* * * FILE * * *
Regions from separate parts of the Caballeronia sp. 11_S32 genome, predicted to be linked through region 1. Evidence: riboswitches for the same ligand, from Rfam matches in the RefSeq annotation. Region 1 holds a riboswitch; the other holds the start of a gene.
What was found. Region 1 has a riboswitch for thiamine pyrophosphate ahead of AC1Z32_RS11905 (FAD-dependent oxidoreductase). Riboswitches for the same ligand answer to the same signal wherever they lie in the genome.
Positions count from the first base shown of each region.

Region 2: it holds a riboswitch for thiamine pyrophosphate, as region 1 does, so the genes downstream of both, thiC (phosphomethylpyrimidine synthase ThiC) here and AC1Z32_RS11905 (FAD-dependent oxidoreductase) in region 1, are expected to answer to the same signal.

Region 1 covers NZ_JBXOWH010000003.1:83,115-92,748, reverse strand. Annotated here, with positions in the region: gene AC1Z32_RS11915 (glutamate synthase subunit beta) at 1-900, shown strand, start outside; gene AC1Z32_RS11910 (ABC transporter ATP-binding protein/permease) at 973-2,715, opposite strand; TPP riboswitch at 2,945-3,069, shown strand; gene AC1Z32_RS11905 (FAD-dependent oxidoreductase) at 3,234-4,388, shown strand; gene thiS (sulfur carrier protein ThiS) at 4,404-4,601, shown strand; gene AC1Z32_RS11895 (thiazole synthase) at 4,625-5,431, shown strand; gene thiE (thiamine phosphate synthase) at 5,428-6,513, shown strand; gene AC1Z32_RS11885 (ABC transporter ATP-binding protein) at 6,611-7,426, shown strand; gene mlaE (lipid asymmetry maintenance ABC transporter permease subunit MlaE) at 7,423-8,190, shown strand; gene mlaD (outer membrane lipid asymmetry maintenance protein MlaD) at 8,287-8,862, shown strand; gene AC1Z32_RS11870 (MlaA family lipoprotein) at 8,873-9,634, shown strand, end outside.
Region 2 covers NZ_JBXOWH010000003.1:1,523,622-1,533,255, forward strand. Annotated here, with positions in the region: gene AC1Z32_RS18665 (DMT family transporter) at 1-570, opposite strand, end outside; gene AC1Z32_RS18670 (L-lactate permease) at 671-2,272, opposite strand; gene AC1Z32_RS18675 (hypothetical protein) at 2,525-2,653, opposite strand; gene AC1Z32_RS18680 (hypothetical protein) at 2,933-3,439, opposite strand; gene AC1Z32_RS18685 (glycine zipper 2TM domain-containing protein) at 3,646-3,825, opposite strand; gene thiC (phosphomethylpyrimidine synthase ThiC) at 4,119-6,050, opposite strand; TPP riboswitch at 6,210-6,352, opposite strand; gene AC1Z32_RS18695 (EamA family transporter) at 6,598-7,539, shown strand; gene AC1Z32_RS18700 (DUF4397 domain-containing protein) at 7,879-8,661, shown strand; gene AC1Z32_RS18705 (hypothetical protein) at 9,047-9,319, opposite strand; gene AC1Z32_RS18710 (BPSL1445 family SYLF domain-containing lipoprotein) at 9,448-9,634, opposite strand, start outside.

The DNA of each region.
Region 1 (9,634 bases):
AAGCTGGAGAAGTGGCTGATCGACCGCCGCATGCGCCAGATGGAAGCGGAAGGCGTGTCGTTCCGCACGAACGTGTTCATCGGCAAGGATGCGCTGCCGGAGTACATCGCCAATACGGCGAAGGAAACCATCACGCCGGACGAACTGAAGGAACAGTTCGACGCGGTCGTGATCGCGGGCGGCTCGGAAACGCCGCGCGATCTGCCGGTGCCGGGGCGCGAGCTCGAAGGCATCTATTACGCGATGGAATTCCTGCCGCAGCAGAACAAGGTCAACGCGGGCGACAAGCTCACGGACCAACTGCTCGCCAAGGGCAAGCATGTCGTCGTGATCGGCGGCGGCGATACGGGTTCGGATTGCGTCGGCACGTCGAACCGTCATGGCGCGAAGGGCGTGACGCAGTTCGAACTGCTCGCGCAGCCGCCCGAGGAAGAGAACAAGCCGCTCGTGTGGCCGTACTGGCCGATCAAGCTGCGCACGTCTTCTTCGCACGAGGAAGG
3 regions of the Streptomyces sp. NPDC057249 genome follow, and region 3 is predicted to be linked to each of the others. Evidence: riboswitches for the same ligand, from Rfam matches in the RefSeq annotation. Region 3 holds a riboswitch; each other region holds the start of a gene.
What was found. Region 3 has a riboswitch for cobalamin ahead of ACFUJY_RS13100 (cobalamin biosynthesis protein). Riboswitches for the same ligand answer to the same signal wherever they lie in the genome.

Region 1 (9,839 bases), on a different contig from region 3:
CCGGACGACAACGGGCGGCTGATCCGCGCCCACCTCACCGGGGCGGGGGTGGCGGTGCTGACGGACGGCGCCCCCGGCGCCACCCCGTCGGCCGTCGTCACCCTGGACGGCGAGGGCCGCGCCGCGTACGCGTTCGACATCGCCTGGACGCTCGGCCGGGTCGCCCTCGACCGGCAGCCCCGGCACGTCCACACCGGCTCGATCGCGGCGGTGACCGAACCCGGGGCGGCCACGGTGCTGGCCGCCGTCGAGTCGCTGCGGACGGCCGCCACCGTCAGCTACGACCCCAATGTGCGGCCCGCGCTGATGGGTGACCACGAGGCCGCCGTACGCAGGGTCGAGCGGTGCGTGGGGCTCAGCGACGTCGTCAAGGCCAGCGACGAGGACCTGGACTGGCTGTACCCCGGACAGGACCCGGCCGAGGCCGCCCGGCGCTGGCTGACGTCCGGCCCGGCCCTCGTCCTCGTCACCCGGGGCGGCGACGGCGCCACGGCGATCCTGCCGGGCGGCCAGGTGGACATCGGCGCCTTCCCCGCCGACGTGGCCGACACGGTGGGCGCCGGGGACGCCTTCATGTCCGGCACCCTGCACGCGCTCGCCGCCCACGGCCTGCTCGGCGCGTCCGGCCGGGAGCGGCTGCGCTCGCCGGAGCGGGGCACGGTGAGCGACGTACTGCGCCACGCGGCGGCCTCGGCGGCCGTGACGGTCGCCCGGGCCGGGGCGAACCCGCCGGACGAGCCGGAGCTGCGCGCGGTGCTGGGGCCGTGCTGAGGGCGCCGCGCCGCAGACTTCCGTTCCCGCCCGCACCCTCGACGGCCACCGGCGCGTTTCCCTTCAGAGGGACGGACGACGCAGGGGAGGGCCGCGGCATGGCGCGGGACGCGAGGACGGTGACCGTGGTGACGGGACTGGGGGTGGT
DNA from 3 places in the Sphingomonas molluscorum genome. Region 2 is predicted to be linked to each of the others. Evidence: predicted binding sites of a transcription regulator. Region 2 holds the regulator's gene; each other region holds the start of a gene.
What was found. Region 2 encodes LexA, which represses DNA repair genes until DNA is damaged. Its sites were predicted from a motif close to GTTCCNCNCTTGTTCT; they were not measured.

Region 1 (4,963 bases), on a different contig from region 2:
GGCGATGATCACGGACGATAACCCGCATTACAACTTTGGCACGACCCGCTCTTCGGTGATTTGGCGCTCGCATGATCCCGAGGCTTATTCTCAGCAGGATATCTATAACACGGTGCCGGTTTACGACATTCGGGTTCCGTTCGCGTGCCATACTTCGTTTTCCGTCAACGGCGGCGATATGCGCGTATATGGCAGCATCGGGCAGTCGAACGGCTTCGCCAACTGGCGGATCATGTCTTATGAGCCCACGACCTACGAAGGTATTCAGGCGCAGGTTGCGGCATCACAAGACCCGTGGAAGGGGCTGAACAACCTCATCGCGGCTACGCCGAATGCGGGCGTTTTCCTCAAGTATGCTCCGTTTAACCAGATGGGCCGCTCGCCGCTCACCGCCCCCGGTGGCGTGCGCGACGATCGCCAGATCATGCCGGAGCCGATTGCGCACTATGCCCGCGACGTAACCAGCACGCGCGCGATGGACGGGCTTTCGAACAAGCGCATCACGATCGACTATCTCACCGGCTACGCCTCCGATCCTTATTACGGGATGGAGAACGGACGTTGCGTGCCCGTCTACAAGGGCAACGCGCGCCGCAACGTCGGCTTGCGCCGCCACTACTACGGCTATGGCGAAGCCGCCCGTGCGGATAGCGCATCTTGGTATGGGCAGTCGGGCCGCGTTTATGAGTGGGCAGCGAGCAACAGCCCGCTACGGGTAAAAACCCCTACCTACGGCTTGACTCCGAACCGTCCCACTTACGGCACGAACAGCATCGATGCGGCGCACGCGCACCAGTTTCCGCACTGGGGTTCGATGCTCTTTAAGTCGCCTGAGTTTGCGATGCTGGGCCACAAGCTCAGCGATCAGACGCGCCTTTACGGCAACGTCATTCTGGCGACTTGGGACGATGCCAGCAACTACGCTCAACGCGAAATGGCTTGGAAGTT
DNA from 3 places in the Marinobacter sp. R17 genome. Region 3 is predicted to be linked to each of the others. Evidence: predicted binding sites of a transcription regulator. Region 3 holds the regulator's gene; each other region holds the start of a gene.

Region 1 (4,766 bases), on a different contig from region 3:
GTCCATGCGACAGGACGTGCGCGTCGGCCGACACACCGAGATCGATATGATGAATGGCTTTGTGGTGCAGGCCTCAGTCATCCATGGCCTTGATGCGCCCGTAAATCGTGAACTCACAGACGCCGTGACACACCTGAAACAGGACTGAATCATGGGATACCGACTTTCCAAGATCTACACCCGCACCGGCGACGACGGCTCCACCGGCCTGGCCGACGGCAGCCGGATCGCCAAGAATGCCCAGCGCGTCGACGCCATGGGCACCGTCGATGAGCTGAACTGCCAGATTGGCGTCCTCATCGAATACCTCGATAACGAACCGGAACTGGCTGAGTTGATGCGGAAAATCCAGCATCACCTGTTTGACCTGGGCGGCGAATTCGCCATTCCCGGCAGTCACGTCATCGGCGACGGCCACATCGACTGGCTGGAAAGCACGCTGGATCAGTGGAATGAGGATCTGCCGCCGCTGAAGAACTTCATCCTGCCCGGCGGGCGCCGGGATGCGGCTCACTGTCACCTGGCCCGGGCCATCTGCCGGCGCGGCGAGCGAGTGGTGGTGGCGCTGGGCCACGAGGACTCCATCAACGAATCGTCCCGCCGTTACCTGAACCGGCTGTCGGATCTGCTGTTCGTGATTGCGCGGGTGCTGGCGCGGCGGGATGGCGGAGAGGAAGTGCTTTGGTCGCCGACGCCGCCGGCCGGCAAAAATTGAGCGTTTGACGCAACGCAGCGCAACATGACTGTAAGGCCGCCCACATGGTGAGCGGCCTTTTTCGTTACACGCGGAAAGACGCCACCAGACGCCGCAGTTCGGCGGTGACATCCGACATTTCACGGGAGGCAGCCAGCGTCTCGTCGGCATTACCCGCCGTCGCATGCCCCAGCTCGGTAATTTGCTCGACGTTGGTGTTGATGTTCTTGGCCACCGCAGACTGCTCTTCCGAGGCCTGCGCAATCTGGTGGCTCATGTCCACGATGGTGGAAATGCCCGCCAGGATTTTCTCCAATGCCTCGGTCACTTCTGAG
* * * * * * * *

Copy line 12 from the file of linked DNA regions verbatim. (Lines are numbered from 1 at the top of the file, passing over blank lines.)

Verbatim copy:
Region 1 (9,839 bases), on a different contig from region 3: